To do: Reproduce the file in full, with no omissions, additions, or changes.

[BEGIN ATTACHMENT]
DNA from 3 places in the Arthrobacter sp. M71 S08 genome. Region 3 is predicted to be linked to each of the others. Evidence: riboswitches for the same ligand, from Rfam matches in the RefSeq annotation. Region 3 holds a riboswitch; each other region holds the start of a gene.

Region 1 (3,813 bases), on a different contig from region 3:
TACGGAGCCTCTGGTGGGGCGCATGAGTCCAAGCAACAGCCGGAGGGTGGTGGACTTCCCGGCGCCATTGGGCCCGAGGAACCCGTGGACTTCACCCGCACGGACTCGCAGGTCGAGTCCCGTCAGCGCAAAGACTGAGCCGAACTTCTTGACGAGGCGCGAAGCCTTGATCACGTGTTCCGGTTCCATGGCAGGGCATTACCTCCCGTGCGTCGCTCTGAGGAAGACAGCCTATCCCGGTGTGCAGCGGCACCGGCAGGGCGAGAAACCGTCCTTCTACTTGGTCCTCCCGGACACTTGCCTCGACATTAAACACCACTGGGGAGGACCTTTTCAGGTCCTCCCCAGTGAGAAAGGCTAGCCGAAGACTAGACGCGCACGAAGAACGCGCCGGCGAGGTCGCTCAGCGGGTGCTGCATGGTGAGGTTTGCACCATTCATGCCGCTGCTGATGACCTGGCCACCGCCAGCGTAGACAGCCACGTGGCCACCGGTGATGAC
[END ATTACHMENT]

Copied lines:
DNA from 3 places in the Arthrobacter sp. M71 S08 genome. Region 3 is predicted to be linked to each of the others. Evidence: riboswitches for the same ligand, from Rfam matches in the RefSeq annotation. Region 3 holds a riboswitch; each other region holds the start of a gene.

Region 1 (3,813 bases), on a different contig from region 3:
TACGGAGCCTCTGGTGGGGCGCATGAGTCCAAGCAACAGCCGGAGGGTGGTGGACTTCCCGGCGCCATTGGGCCCGAGGAACCCGTGGACTTCACCCGCACGGACTCGCAGGTCGAGTCCCGTCAGCGCAAAGACTGAGCCGAACTTCTTGACGAGGCGCGAAGCCTTGATCACGTGTTCCGGTTCCATGGCAGGGCATTACCTCCCGTGCGTCGCTCTGAGGAAGACAGCCTATCCCGGTGTGCAGCGGCACCGGCAGGGCGAGAAACCGTCCTTCTACTTGGTCCTCCCGGACACTTGCCTCGACATTAAACACCACTGGGGAGGACCTTTTCAGGTCCTCCCCAGTGAGAAAGGCTAGCCGAAGACTAGACGCGCACGAAGAACGCGCCGGCGAGGTCGCTCAGCGGGTGCTGCATGGTGAGGTTTGCACCATTCATGCCGCTGCTGATGACCTGGCCACCGCCAGCGTAGACAGCCACGTGGCCACCGGTGATGAC